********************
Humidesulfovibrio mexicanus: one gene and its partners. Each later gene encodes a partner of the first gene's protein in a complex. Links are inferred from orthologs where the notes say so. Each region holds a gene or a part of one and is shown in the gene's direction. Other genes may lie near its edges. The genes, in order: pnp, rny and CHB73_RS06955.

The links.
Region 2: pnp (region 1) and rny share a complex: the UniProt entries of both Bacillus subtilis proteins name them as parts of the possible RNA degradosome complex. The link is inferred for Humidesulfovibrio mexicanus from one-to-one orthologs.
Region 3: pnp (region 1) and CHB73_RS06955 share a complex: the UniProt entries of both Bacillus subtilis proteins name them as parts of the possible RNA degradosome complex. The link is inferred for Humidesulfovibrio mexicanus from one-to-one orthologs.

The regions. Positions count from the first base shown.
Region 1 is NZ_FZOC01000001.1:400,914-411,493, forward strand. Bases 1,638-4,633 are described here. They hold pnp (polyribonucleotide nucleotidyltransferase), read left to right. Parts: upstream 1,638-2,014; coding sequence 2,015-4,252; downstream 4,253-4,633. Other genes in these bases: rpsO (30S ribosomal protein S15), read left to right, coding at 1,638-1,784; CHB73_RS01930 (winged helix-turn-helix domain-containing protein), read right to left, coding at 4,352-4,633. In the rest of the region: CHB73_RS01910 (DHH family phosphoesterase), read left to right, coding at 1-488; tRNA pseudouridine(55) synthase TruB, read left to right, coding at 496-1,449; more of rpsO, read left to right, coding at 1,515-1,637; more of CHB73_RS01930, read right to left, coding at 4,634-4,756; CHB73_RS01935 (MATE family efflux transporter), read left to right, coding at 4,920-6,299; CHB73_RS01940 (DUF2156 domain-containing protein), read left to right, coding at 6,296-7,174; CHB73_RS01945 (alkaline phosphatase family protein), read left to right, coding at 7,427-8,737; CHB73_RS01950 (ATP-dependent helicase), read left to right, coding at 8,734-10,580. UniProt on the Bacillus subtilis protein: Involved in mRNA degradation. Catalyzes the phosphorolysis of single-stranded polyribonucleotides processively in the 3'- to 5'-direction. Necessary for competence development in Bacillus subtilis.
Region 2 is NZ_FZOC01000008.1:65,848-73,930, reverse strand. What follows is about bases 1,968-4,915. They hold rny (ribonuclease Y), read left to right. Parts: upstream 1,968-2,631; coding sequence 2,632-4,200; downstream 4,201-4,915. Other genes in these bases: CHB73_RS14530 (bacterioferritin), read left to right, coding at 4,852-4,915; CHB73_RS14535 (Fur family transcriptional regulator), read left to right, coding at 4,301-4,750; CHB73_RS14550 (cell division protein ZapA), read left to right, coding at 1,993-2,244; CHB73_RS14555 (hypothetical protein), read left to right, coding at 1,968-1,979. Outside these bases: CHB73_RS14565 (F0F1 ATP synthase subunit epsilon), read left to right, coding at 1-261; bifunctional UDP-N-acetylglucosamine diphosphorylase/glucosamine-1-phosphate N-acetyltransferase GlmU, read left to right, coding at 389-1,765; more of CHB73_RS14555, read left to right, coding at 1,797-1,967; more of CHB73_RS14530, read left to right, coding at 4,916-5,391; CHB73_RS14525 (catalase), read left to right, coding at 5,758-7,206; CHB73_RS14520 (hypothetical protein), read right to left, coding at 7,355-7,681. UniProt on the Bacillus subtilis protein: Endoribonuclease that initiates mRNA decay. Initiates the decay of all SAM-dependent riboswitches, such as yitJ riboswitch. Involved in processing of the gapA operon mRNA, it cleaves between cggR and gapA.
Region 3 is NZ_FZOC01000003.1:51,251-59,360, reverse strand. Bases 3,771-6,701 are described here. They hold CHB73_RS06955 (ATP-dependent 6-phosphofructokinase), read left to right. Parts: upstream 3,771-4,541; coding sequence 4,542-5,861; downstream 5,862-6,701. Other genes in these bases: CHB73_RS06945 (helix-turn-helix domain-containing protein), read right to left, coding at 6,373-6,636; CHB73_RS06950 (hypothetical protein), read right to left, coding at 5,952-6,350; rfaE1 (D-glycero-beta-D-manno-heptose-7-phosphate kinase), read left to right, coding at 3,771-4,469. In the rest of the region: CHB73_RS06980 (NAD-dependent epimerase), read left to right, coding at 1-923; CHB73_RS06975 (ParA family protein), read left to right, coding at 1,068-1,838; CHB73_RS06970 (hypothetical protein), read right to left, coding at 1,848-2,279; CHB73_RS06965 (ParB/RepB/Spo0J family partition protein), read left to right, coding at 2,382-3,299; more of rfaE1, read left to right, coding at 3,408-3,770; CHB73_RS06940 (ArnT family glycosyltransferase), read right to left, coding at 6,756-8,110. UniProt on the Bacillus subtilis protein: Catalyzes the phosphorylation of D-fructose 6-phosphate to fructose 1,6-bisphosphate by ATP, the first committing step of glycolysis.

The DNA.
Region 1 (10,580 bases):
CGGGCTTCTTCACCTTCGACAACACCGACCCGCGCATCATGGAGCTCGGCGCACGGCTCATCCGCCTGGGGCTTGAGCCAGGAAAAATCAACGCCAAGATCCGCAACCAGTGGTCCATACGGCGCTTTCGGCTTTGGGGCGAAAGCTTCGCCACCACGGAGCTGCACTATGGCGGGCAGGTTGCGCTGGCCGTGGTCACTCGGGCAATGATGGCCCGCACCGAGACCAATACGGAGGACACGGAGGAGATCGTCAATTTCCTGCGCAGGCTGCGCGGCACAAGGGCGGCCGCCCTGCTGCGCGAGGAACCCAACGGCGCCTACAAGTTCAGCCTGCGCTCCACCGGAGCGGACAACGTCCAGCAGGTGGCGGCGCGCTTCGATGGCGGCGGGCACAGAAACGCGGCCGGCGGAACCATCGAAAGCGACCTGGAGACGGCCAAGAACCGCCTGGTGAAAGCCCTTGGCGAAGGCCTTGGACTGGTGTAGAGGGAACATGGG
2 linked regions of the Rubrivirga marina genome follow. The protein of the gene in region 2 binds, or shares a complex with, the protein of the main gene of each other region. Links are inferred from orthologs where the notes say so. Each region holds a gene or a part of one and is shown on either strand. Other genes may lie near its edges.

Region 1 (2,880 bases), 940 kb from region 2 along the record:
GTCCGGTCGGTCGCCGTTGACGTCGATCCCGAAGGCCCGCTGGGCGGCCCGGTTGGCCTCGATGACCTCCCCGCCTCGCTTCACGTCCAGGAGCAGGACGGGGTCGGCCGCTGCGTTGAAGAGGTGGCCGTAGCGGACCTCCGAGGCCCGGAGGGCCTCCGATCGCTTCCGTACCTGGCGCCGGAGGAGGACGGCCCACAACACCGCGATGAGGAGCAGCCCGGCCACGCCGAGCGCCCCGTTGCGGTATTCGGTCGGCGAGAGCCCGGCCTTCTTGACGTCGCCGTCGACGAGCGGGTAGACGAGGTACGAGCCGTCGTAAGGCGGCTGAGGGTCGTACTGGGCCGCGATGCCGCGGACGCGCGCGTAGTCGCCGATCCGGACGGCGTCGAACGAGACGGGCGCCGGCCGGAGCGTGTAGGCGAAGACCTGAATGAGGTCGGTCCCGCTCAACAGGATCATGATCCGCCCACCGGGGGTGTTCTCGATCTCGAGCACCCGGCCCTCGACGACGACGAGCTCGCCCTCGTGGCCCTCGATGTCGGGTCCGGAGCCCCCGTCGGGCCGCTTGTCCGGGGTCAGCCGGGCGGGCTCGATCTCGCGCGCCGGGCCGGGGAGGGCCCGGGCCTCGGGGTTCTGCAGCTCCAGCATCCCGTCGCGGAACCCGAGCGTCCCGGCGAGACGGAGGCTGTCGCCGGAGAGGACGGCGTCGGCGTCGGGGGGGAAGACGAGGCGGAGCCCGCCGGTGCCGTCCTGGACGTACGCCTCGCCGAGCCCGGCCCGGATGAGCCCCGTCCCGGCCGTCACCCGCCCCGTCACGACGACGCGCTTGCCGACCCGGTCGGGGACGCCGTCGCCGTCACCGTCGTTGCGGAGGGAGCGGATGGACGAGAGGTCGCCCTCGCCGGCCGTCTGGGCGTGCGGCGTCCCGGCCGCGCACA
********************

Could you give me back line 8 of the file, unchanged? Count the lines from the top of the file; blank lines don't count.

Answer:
Region 3 is NZ_FZOC01000003.1:51,251-59,360, reverse strand. Bases 3,771-6,701 are described here. They hold CHB73_RS06955 (ATP-dependent 6-phosphofructokinase), read left to right. Parts: upstream 3,771-4,541; coding sequence 4,542-5,861; downstream 5,862-6,701. Other genes in these bases: CHB73_RS06945 (helix-turn-helix domain-containing protein), read right to left, coding at 6,373-6,636; CHB73_RS06950 (hypothetical protein), read right to left, coding at 5,952-6,350; rfaE1 (D-glycero-beta-D-manno-heptose-7-phosphate kinase), read left to right, coding at 3,771-4,469. In the rest of the region: CHB73_RS06980 (NAD-dependent epimerase), read left to right, coding at 1-923; CHB73_RS06975 (ParA family protein), read left to right, coding at 1,068-1,838; CHB73_RS06970 (hypothetical protein), read right to left, coding at 1,848-2,279; CHB73_RS06965 (ParB/RepB/Spo0J family partition protein), read left to right, coding at 2,382-3,299; more of rfaE1, read left to right, coding at 3,408-3,770; CHB73_RS06940 (ArnT family glycosyltransferase), read right to left, coding at 6,756-8,110. UniProt on the Bacillus subtilis protein: Catalyzes the phosphorylation of D-fructose 6-phosphate to fructose 1,6-bisphosphate by ATP, the first committing step of glycolysis.